"Dead Maids is one of the best songs I have heard all year. Everyone should own a copy". - Nigel Spencer - Folk Police Recordings
A few months back I reviewed the debut from an interesting and basically uncategorisable Bristol outfit who go by the name of Hi-Fiction Science ( see review here ).
Their guitarist, James McKeown is a pretty prolific songwriter with enough excess material for a sideline of solo albums. "English Dream " is his second solo album, and I'll be honest - I was apprehensive when asked to review it. After all, we've all learnt from experience that when a guitarist branches out with a solo album you can expect one of three things ; technically explosive exercises in fretboard dynamics with zero personality, an album that sounds exactly like their dayjob but with superstar guest vocals, or worst of all, the introspective singer songwriter effort that demonstrates why said guitarist isn't allowed to sing in their main band.
Well, it turns out that there's a fourth category that these solo albums can fall into that's a much rarer phenomenon ; the folky singer songwriter effort which transcends the work of the band that they're primarily known for.
As much as I enjoyed the Hi Fiction Science album, "English Dream" is on a whole other level, with songs that feel totally lived in with sparse, textured production that leaves plenty of room for these superior compositions to breathe.
It's predominantly acoustic, with subtle and timeless sounding keyboard and electric guitar accompaniment making this sound like some lost gem from the early seventies, a parallel acknowledged by the Keef inspired cover art.
I'm most often reminded of the delicate little acoustic numbers occasionally scattered throughout Pink Floyd's pre-"Dark Side of the Moon" catalogue ("Cirrus Minor", "If", and especially the massively underrated "Wot's Uh The Deal?"), although I suspect that this is more an influence than a conscious homage. It doesn't hurt that McKeown's vocals often recall both David Gilmour and Roger Waters, especially when doubletracked closely, or stretching for a note that should be out of his reach, but isn't quite. McKeown's guitar work too is reminiscent of Gilmour - although more of his early textural guitar work, think "Echoes" rather than "Comfortably Numb".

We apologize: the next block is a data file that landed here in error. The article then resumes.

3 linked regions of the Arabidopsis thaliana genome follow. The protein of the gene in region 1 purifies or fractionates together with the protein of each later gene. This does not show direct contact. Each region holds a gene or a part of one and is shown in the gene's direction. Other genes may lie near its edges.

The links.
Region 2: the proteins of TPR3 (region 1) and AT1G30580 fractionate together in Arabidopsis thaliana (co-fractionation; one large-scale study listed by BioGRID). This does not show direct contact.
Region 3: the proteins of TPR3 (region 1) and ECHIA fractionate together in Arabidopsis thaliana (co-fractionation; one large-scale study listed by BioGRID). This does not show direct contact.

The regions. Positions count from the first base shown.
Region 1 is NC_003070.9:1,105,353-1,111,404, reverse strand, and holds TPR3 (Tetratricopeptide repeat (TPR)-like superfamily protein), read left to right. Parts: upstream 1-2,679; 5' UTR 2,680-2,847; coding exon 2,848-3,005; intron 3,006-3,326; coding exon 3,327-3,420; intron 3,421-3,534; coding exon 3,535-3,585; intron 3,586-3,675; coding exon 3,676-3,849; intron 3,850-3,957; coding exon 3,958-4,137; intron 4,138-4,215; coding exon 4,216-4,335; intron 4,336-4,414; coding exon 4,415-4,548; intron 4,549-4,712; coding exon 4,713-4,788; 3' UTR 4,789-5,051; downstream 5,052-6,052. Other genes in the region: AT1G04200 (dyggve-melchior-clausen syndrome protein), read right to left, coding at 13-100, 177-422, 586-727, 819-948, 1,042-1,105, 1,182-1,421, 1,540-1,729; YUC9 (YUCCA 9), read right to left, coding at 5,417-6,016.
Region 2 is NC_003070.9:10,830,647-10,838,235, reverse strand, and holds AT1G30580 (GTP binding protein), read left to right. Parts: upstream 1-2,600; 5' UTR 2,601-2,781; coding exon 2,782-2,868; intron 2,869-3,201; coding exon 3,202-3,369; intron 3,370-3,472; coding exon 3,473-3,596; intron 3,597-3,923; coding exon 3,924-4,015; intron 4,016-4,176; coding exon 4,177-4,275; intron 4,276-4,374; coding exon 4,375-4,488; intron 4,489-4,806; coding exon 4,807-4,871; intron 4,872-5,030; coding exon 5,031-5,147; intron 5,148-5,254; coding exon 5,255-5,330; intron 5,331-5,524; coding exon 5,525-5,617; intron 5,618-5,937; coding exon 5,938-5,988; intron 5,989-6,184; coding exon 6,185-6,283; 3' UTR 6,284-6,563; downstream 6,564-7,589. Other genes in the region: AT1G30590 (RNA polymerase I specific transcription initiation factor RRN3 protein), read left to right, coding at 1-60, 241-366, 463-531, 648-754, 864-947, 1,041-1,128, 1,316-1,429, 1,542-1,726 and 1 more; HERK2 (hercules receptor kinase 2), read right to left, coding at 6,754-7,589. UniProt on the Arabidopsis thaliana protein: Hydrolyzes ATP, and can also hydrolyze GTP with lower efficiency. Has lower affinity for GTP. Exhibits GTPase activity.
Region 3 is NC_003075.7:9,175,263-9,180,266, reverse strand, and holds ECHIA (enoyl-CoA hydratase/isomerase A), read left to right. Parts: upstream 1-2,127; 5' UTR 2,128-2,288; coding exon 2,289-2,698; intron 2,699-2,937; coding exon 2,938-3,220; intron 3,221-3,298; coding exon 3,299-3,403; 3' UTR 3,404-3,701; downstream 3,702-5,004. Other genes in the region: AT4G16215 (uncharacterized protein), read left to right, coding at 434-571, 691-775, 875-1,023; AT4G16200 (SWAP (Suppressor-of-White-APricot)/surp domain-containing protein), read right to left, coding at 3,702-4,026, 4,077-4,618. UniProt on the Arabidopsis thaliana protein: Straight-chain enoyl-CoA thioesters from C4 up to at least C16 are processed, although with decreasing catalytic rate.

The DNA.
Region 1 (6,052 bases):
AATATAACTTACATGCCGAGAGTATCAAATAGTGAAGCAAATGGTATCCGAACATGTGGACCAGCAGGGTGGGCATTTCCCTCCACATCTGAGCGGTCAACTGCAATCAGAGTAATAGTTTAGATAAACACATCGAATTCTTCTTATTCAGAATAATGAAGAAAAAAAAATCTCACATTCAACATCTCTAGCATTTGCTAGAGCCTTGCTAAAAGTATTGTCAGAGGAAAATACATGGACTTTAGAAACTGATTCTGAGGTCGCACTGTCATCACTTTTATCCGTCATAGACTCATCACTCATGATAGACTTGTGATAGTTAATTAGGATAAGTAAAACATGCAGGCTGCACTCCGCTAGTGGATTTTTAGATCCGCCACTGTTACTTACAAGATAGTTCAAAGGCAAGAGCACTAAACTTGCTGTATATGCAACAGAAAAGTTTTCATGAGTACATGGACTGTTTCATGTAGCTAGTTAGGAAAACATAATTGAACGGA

But what of McKeown's songs? They're not immediate, but after several plays they reveal themselves to be marvelous little gems that feel like old friends that you'd be happy to spend the rest of your days with.
"See The Skies", "English Dream", "Ghost In Your Life" and "Dead Maids" are fully developed tracks with effecting vocals and resonant hooks, while "summerrainsummersky" shows that McKeown has spent some time poring over Bert Jansch records. Most charming of all perhaps is "Life Aboard The International Space Station", an unusually nostalgic and pastoral instrumental piece that perfectly evokes the polyester of an idealized future, through the imagination of brown cardiganed mid seventies Britain.
An album that deserves to be heard by a lot of people - make sure you're one of them.
Tuesday, 25 September 2012
Nathan Ford - The Active Listener